While the New York Times is well known as the largest metropolitan newspaper in the United States, its Sunday supplement, the New York Times Magazine, is widely known for its photography. This photography is currently the subject of an exhibition at the Aperture Gallery in New York City. Continue reading
Author Archives: jen
Star Wars fans rejoiced at the release of “The Empire Strikes Back Uncut,” which is a collection of fan produced clips edited together to re-tell the story of the Irvin Kershner-directed original film. This 128 minute production includes over 1500 clips including action figures, animation and some pretty cute children whose parents forced them to do this (or maybe they happen to big fans of The Clone Wars). Continue reading
Recently, I read an article published in the New York Times Lens photo blog containing excerpts of a 1971 interview conducted by Sheila Turner-Seed with legendary Magnum photography Henri Cartier-Bresson. The article struck me at how easily almost everything Cartier-Bresson said could be applied to photography today. Given his status as the father of modern photography, we can distill from his comments some clear strategies for taking better photos.
Lesson One: “you shouldn’t overshoot”
In the interview, Cartier-Bresson mentions that you shouldn’t overshoot. He acknowledges that when you shoot, there are plenty of “yes” moments and then some “maybes” but really, what he is saying is to be judicious. Take too many photos and you may miss the moment (your camera runs out of space and/or film). In our current digital age, take too many photos and you give yourself the headache of having to process over 400 photos! Continue reading
It’s starting to get much darker way earlier here in New York. By the time 5pm rolls around, the sun has nearly completely set. Until the winter solstice, the days are going to keep getting shorter. If you like to make pictures, this means trouble. Unfortunately for us, our cameras don’t automatically adjust the way our eyes do. Thankfully, there are ways to get the camera to behave when the lights are low. Here are three pretty simple ways to improve your low light photography today.
1. Ditch flash
It sounds counterintuitive, but if you want to take better pictures in dark atmospheres you should avoid using the flash attached to your camera.
You may remember seeing our photos of the Christmas decor at the restaurant Mulino’s of Westchester. This festive restaurant in White Plains, NY not only decks the halls for Christmas but also makes some amazing signature dishes night after night. We were happy to return to Mulino’s over the summer to capture just a taste of some of the delicacies they serve. Feast your eyes below!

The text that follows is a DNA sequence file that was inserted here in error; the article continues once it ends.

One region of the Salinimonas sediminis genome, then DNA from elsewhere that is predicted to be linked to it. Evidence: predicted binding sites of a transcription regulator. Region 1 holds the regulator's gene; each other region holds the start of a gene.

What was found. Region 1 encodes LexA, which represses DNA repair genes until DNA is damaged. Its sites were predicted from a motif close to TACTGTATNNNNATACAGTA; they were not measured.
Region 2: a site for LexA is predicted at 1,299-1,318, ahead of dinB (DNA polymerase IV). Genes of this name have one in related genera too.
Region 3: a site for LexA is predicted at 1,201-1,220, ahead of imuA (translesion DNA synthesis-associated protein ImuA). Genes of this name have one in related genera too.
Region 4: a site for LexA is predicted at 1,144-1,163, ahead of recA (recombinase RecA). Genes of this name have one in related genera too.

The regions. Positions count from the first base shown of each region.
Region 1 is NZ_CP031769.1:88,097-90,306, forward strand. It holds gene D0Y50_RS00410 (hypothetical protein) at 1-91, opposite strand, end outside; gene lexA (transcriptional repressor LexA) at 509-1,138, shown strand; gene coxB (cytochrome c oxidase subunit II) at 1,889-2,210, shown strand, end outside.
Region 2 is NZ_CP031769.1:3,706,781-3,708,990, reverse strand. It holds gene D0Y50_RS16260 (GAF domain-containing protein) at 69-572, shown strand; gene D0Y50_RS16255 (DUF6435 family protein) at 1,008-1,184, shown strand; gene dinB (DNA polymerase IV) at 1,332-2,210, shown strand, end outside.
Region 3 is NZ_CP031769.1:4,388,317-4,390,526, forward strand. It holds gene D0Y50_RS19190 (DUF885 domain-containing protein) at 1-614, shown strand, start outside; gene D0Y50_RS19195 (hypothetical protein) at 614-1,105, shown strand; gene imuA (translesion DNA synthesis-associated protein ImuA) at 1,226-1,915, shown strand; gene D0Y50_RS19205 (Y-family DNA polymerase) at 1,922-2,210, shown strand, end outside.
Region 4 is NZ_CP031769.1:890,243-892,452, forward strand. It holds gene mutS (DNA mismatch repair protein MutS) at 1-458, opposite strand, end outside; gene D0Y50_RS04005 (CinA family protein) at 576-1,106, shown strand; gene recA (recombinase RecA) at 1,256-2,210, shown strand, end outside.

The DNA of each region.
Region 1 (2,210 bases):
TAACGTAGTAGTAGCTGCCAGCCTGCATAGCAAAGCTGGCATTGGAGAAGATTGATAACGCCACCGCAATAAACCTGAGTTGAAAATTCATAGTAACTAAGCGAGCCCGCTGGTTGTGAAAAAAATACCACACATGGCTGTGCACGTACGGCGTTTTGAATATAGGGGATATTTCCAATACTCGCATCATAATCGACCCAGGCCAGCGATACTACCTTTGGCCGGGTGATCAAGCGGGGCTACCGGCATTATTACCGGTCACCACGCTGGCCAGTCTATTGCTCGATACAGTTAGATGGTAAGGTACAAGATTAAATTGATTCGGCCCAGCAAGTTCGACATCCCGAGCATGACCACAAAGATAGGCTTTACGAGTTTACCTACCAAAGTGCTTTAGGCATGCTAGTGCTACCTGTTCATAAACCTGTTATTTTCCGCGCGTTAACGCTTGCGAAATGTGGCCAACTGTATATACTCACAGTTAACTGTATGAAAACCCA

As you may already be aware if you follow us on Twitter, we believe in the freedom to marry for all and were therefore honored when our dear friends Mario and Jason asked us to photograph their wedding.
The nuptials occurred over Labor Day weekend and it could not have been a more beautiful September day! Under a clear blue sky, the couple committed to each other as an intimate crowd of close friends and family looked on. We are very excited to share these photos — and more after the jump.
Mario and Jason’s story was featured on the Freedom to Marry website and one of our photos was prominently featured on the Freedom to Marry Facebook page.
Before they made their grand entrance as a married couple, Carolina and Eddie celebrated first with their friends and family in the bridal party. During the cocktail hour, they joked and enjoyed appetizers in an intimate setting away from their guests.
It took us a while to finally post these, but here are the last two photos Anthony and I took in the year 2012. As always, this daily project was an adventure wrought with lots of challenges — but we managed to thrive. We are looking forward to challenging ourselves in new ways in 2013. Keep an eye out for our first group of photos from 2013 next week!
December 30, 2012